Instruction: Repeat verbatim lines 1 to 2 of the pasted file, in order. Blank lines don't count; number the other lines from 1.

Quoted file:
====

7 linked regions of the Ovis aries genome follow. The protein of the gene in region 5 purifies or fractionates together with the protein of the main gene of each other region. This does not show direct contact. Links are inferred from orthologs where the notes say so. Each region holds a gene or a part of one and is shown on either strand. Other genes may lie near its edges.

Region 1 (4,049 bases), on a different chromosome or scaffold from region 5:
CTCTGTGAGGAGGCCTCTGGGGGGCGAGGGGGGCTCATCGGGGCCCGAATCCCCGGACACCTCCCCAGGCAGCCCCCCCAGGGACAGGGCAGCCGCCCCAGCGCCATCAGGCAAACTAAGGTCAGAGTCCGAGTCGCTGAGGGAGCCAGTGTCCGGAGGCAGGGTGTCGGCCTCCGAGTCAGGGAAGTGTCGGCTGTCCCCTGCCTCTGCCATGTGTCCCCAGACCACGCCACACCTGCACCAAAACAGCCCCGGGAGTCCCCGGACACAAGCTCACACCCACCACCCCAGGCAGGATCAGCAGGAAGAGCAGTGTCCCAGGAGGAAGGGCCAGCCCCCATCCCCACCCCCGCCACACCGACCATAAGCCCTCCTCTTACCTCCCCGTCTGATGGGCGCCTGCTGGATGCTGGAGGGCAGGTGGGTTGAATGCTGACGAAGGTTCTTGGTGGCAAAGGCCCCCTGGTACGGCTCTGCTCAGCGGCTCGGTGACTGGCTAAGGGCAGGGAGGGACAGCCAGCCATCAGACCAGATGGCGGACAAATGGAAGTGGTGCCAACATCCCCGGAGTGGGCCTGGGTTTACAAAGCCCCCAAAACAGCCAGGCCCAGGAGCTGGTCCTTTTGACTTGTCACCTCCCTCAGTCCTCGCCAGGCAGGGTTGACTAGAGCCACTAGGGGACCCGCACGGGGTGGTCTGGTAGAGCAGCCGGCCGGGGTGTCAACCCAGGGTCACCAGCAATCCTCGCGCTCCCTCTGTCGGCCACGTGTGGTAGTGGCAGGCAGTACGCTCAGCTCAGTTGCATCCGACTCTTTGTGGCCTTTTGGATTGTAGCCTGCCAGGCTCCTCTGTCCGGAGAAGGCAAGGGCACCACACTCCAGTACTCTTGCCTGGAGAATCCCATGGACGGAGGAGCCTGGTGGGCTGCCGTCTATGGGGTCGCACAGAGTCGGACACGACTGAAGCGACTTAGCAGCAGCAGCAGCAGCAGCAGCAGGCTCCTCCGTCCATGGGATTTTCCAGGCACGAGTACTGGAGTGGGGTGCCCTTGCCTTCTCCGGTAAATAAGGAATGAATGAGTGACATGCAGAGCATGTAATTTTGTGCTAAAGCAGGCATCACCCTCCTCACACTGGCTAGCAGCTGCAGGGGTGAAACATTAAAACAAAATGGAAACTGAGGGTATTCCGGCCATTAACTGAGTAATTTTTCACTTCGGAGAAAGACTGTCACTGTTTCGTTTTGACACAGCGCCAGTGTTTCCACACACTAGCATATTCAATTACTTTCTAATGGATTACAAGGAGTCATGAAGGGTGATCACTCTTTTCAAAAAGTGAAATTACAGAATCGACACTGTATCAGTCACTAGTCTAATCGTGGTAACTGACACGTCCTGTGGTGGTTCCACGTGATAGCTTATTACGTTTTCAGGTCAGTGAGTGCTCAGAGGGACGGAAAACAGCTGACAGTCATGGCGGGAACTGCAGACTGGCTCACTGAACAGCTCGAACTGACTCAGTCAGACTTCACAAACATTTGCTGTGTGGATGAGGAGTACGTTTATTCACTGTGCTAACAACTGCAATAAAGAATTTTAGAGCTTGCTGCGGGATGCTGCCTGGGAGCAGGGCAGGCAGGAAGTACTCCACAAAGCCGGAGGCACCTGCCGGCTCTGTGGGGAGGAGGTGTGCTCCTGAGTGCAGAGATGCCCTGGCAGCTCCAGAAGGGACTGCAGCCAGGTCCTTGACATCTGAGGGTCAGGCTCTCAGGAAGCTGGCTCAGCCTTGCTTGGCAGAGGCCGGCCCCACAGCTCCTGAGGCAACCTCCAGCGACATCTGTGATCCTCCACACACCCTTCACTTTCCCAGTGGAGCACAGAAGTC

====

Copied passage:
7 linked regions of the Ovis aries genome follow. The protein of the gene in region 5 purifies or fractionates together with the protein of the main gene of each other region. This does not show direct contact. Links are inferred from orthologs where the notes say so. Each region holds a gene or a part of one and is shown on either strand. Other genes may lie near its edges.

Region 1 (4,049 bases), on a different chromosome or scaffold from region 5: